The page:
It is always a suspect decision to call a film “indescribable,” at least when assessing it as a whole. Certain aspects may and often do elude one’s ability to comprehend on a moment by moment basis, but in general a movie, especially one which adheres to a set narrative, can be summed up purely in terms of subject matter, theme, and so on. It might not necessarily be the case that there is nothing new under the sun, but it is quite difficult, at least at this point in the evolution of art, to create a narrative consisting of totally uncharted territory.

With that said, is The Wild Boy indescribable? On the most fundamental level, the directorial debut feature of Bertrand Mandico is certainly not: its structure and central conflict is more-or-less a direct cross between the rebellious coming-of-age story and the sea adventure. But it would be equally misleading to say that this film is in any way stale, rote, or conventional. For this is one of the more truly strange visions from narrative cinema in the past few years, one that dares and succeeds as much as it fails. To call it bizarre would be an understatement.


Of course, this declaration requires some proof. The Wild Boys concerns itself solely with the eponymous band of outsiders, consisting of five white bourgeois teenagers living dangerously at the beginning of the 20th century. They accidentally cause their literature teacher’s death while supposedly under the influence of an unexplained androgynous entity named TREVOR, and consequently their parents call upon the services of a mysterious ship captain (Sam Louwyck), who claims to be able to tame even the most uncivilized of young men. The rest of the film chronicles their descent into a cruel and strange world, encapsulated in the mysterious island of dangers and pleasures to which the captain takes them.

Such a description does a poor job of conjuring to mind the odd experience of watching and wrestling with The Wild Boys. Undoubtedly the most important of these is the entirely fitting and tantalizing decision to cast female actresses in the main parts. This pays dividends for reasons that come to light over the course of the film–in a development that I will not spoil–and the constant push-pull between the admirable ability of all five actresses (Anaël Snoek, Vimala Pons, Diane Rouxel, Pauline Lorillard, Mathilde Warnier) to embody these savage youngsters and the viewer’s knowledge of their “true identities” holds a great deal of the film’s tension. Mandico leans into this inherent distancing effect: layered voiceover by the actresses–in a manner not unreminiscent of Malick–very clearly sounds like the voices of women, and prosthetic penises abound, both on the actresses playing the boys and (presumably) the captain, who at multiple points produces his heavily tattooed organ. It should certainly not be a surprise that there is an overabundance of pointedly phallic imagery, from trees that spurt some sort of milky ambrosia to the menace and power contained within a sharp knife.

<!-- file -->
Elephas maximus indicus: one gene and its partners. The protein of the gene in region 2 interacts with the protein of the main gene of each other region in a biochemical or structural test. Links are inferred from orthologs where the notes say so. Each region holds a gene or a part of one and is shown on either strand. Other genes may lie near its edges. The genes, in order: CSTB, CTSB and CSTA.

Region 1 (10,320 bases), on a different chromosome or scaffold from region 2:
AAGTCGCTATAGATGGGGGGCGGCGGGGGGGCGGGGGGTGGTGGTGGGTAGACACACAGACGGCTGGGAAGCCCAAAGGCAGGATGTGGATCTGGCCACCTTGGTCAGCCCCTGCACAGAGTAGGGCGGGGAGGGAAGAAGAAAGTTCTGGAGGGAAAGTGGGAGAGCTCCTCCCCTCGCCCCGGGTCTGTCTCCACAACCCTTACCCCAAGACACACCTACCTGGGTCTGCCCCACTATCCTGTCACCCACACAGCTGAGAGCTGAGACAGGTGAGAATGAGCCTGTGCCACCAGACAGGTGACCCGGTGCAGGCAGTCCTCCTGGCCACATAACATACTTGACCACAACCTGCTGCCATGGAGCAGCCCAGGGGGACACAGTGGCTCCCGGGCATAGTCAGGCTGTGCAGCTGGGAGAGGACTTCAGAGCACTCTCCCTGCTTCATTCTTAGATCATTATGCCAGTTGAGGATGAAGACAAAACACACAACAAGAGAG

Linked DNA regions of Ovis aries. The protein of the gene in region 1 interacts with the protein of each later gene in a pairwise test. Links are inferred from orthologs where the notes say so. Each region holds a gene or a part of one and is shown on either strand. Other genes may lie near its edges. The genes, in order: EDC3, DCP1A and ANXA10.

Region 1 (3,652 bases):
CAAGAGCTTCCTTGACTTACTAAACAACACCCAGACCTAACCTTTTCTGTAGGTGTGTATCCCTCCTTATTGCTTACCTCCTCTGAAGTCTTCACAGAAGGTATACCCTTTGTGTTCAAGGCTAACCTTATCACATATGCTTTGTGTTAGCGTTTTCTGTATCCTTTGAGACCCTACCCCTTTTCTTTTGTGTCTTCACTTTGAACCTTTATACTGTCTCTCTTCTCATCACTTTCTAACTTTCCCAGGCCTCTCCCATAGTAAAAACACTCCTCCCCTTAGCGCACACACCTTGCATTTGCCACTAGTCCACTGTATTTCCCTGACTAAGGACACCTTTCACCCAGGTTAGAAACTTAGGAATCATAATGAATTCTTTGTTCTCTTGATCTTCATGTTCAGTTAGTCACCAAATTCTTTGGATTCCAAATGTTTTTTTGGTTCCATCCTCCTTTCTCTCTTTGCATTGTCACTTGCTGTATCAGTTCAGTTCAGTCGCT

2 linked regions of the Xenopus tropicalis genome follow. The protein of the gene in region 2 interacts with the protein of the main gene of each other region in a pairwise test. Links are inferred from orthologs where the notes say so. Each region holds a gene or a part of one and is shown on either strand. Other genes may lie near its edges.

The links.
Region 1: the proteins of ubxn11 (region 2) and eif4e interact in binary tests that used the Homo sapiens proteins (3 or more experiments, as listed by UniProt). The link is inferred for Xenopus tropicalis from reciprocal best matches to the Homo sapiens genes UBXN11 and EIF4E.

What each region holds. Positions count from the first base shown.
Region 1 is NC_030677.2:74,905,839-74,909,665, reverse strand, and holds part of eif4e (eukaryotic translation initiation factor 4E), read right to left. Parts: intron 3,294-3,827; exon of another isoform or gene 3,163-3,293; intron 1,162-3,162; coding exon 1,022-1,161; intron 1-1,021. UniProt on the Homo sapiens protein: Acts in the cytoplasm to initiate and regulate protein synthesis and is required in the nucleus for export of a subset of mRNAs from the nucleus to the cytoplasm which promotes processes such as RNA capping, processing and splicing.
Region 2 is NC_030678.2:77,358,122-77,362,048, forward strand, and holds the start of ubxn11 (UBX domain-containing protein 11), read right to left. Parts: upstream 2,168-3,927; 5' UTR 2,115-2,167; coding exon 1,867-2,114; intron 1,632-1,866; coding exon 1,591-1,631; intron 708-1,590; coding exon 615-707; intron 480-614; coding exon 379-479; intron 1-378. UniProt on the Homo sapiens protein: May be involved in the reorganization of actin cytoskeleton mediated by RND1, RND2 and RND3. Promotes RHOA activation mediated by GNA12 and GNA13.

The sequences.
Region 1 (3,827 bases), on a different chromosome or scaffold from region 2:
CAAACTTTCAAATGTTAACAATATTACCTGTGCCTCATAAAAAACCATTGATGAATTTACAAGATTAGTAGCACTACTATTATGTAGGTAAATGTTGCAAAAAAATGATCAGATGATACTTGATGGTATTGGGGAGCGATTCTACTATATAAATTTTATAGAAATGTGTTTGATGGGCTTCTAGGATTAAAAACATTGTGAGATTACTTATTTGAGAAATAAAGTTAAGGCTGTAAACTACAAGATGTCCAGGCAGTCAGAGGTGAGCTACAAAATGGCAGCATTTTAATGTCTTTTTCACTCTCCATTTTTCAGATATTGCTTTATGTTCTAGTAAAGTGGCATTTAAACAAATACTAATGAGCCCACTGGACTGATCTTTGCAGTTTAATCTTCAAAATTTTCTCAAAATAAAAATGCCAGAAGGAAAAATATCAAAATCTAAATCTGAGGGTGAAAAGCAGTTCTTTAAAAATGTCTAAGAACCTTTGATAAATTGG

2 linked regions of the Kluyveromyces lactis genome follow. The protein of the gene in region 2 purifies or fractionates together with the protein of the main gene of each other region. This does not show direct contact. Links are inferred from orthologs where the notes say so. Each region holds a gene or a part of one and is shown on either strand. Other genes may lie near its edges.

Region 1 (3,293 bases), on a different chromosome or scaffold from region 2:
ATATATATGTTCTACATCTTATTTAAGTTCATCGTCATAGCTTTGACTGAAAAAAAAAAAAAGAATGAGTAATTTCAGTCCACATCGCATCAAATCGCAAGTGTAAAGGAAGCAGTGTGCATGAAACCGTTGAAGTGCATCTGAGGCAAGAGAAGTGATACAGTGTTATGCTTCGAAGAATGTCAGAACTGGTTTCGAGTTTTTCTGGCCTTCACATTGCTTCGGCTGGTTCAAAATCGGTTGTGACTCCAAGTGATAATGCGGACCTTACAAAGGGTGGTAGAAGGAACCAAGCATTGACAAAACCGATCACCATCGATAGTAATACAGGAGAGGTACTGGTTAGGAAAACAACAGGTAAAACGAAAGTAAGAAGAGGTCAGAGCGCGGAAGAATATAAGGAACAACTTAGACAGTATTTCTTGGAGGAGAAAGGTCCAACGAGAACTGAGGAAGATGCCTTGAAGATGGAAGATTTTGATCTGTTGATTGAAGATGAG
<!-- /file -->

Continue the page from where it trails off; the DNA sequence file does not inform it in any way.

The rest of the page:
None of this would carry nearly the amount of odd compulsion without Mandico’s sense of imagery. Wholly shot on 16mm, most of the film is in hazy black-and-white, which is interrupted by occasional bursts of color, a shift that only occasionally seems connected directly with hallucination or dream. Coupled with this conscious throwback aesthetic, which has already drawn reasonable comparisons to Guy Maddin, is the striking use of superimposition and rear projection, exaggerating and distorting any sense of “reality” past any sort of breaking point.

This, indeed, is the ethos of The Wild Boys: without giving much else away, it is a gleefully transgressive experience, pushing a standard narrative so far that it becomes almost completely unrecognizable through the reams of gender-bending and fluidity, implied or depicted queerness, and other such outré moments. It wouldn’t be accurate to say that this is a totally successful film; aside from the casting, a good portion of the film seems trapped in the standard conflict of authority vs. rebellion as exemplified by the captain and the boys, elaborating only with a delightfully nasty contraption of ropes. But the film evolves and assumes entirely different modes of expression, unwilling to settle for anything less than utter bewilderment. The phantasmagoria is paramount, and it is defiantly on display for all willing to see.

The Wild Boys is now in limited release.

Grade: B

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